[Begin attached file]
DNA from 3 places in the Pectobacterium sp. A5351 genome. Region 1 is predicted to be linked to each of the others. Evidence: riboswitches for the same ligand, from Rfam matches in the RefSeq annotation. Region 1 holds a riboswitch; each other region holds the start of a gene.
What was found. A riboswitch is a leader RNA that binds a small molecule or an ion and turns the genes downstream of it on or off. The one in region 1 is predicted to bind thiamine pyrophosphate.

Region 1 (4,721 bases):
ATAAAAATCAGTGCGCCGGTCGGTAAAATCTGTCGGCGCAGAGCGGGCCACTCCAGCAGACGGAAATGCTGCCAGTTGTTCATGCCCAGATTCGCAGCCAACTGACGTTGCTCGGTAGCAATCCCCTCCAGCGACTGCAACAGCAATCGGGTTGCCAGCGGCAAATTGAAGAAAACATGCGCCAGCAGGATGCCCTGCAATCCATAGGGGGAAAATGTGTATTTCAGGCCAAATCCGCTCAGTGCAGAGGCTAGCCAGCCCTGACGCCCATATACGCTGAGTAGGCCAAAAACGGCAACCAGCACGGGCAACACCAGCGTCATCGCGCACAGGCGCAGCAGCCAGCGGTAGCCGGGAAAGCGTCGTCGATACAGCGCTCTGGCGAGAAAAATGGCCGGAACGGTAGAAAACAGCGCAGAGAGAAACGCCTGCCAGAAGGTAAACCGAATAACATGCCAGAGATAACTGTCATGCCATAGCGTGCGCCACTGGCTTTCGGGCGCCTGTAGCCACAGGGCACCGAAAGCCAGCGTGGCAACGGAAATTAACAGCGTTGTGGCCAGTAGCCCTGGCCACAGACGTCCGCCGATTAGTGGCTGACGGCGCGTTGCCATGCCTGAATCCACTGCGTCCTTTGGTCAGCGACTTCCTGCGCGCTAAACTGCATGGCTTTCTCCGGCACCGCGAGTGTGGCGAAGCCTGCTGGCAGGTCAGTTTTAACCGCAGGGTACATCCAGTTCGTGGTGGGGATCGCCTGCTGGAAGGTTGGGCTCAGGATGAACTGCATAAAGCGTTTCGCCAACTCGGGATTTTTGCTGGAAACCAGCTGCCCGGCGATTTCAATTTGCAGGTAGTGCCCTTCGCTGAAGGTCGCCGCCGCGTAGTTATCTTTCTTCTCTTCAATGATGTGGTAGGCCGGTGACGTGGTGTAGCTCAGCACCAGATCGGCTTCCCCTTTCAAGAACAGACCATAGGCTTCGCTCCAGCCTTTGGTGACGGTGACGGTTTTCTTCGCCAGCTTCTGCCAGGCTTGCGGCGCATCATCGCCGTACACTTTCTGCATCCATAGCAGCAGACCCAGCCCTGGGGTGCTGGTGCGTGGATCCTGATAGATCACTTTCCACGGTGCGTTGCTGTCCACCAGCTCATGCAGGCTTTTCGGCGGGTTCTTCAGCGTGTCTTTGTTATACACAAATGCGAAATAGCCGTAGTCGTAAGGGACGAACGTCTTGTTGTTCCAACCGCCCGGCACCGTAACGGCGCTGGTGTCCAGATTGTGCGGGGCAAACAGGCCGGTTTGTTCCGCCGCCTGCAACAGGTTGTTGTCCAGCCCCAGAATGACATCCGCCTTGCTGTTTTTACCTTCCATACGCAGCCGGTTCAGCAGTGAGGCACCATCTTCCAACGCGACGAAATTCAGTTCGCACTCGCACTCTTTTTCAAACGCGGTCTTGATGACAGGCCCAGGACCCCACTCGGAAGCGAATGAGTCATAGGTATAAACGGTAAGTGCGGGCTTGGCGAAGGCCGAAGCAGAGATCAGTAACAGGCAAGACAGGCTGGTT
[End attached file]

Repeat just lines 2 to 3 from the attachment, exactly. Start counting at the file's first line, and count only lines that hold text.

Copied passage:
What was found. A riboswitch is a leader RNA that binds a small molecule or an ion and turns the genes downstream of it on or off. The one in region 1 is predicted to bind thiamine pyrophosphate.

Region 1 (4,721 bases):